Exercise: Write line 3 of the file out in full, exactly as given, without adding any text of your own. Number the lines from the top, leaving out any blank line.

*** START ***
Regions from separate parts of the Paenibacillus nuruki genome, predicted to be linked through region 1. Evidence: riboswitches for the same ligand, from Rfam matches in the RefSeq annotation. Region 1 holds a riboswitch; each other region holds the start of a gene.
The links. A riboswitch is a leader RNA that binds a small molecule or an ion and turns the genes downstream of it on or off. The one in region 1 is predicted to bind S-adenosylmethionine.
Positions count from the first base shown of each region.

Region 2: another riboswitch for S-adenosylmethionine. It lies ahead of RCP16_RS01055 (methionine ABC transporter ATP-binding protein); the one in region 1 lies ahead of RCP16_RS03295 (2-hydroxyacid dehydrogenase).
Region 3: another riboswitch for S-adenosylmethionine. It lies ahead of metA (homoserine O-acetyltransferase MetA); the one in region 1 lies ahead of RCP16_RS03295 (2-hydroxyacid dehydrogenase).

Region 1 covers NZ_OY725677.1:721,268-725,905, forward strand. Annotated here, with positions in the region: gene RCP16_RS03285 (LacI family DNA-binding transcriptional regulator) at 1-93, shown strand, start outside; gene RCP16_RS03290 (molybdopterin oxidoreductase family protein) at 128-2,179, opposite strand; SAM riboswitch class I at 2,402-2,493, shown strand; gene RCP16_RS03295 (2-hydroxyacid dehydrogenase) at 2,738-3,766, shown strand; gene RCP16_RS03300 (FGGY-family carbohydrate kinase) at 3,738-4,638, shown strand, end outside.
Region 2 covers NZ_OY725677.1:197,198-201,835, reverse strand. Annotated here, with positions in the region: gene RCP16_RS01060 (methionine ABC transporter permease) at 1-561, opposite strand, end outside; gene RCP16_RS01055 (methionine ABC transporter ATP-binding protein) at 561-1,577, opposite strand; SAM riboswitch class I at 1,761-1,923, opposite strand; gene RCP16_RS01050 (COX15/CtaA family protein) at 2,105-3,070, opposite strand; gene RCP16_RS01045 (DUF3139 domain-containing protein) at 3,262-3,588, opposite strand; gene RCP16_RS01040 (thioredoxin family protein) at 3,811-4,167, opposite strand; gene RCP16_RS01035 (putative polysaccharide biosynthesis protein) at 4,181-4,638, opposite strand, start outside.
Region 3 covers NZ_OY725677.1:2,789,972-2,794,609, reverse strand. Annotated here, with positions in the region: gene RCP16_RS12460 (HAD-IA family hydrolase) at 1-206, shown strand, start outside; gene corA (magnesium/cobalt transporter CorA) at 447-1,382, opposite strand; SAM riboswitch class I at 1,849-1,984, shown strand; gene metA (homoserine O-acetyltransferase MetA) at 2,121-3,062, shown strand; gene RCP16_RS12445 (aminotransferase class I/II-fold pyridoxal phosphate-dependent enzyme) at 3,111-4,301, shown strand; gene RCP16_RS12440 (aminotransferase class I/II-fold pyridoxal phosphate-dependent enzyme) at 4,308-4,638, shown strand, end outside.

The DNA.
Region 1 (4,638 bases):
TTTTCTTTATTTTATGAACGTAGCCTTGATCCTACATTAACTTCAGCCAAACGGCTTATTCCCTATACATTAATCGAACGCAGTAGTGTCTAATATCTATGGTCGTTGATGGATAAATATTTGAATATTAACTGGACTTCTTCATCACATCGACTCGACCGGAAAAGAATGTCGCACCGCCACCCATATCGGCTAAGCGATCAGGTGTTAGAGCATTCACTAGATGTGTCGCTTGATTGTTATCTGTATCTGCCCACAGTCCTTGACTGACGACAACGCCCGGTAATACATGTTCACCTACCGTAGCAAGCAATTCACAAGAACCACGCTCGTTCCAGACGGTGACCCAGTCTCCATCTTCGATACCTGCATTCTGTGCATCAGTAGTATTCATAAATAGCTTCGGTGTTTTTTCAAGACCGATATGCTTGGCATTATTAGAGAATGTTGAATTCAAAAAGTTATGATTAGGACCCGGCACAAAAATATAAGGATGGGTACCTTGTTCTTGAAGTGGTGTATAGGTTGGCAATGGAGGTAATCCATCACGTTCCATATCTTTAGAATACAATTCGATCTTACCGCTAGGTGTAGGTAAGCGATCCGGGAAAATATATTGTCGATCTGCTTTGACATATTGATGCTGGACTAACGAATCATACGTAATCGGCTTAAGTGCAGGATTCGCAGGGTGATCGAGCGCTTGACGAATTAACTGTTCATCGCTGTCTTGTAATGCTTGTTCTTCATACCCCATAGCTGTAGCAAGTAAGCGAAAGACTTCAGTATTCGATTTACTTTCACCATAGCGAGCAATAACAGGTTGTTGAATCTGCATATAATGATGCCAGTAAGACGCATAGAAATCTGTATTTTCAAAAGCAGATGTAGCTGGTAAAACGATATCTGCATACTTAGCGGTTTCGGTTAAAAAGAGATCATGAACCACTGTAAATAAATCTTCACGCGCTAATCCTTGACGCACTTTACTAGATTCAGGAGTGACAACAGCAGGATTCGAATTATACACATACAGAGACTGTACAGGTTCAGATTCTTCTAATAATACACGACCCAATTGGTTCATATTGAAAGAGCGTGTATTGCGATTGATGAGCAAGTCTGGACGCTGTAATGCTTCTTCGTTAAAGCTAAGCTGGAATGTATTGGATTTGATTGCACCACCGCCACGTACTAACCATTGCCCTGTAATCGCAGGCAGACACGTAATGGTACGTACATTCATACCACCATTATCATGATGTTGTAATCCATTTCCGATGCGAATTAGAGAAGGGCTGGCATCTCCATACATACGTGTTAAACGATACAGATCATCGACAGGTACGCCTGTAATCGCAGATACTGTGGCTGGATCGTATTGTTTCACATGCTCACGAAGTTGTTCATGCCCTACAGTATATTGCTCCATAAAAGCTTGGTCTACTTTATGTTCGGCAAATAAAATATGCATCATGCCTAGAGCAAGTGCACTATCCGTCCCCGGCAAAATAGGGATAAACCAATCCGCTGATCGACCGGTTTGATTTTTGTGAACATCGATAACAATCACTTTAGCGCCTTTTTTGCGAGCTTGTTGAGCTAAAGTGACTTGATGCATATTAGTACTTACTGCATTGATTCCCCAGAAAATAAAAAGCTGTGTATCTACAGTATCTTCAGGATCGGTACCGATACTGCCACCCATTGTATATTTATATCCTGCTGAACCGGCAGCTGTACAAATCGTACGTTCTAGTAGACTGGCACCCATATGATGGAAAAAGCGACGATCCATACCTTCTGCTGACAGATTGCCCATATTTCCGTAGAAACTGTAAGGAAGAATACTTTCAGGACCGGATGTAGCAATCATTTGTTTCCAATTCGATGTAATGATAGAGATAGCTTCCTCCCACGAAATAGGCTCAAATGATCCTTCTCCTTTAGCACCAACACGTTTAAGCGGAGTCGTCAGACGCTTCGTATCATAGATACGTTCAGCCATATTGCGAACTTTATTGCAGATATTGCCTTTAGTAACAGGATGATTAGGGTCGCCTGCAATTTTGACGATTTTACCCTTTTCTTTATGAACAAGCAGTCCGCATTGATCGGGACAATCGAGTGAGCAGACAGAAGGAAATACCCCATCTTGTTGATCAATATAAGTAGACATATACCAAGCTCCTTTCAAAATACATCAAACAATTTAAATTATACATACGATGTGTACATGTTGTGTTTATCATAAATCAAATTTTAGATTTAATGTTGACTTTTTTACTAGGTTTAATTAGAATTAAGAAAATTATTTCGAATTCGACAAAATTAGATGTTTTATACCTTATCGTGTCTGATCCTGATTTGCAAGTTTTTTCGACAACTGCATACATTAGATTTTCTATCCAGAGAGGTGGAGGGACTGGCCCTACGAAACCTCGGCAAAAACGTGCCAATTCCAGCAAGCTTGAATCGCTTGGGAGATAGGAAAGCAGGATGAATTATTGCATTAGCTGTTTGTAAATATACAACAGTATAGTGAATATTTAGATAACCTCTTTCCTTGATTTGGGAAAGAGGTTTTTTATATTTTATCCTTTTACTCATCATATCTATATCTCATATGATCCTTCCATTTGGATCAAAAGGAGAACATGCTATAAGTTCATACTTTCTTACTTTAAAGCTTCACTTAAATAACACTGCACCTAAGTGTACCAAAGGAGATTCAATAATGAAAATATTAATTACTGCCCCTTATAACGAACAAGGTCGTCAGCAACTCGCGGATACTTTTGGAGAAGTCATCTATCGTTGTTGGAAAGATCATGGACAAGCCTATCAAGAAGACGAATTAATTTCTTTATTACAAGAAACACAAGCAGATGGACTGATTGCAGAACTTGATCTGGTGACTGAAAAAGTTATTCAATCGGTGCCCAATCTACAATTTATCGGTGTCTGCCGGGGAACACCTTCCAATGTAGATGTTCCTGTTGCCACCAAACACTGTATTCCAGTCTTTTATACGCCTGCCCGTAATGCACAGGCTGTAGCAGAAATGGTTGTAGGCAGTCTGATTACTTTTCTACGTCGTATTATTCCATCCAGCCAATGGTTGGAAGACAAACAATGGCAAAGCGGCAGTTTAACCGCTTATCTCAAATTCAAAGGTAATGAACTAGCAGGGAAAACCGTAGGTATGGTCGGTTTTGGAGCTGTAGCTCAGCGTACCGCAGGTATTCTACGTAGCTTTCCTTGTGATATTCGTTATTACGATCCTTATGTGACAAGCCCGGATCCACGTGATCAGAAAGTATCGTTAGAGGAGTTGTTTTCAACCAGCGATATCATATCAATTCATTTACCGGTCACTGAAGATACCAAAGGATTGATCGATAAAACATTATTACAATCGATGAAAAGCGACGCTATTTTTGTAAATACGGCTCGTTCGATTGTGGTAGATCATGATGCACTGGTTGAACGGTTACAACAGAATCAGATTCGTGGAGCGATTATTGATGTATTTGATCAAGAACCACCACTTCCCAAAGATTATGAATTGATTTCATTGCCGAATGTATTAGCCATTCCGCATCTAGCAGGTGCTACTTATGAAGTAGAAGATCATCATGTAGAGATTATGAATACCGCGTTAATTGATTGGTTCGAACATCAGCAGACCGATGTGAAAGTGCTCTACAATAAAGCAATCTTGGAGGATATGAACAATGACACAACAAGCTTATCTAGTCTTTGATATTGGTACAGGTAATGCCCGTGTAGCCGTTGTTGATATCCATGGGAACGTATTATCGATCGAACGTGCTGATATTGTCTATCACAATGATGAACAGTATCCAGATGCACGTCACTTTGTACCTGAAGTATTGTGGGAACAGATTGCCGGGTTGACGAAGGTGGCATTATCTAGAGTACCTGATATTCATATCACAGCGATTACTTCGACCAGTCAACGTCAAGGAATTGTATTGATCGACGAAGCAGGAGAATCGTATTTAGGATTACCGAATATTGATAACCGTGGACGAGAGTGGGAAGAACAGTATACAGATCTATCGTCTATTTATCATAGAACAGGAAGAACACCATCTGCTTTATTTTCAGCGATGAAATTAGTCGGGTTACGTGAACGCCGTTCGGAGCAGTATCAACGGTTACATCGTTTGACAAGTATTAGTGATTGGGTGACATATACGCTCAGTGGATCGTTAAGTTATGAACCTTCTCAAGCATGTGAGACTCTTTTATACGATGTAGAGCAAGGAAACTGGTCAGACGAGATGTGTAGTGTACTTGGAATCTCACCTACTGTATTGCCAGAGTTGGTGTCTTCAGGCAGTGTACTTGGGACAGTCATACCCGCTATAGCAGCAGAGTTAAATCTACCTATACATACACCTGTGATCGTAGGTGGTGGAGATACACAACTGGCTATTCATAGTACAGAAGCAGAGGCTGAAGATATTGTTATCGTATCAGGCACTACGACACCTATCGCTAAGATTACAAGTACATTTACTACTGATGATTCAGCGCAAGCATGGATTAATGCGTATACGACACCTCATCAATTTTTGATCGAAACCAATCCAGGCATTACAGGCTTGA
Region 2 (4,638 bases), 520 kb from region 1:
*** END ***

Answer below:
Positions count from the first base shown of each region.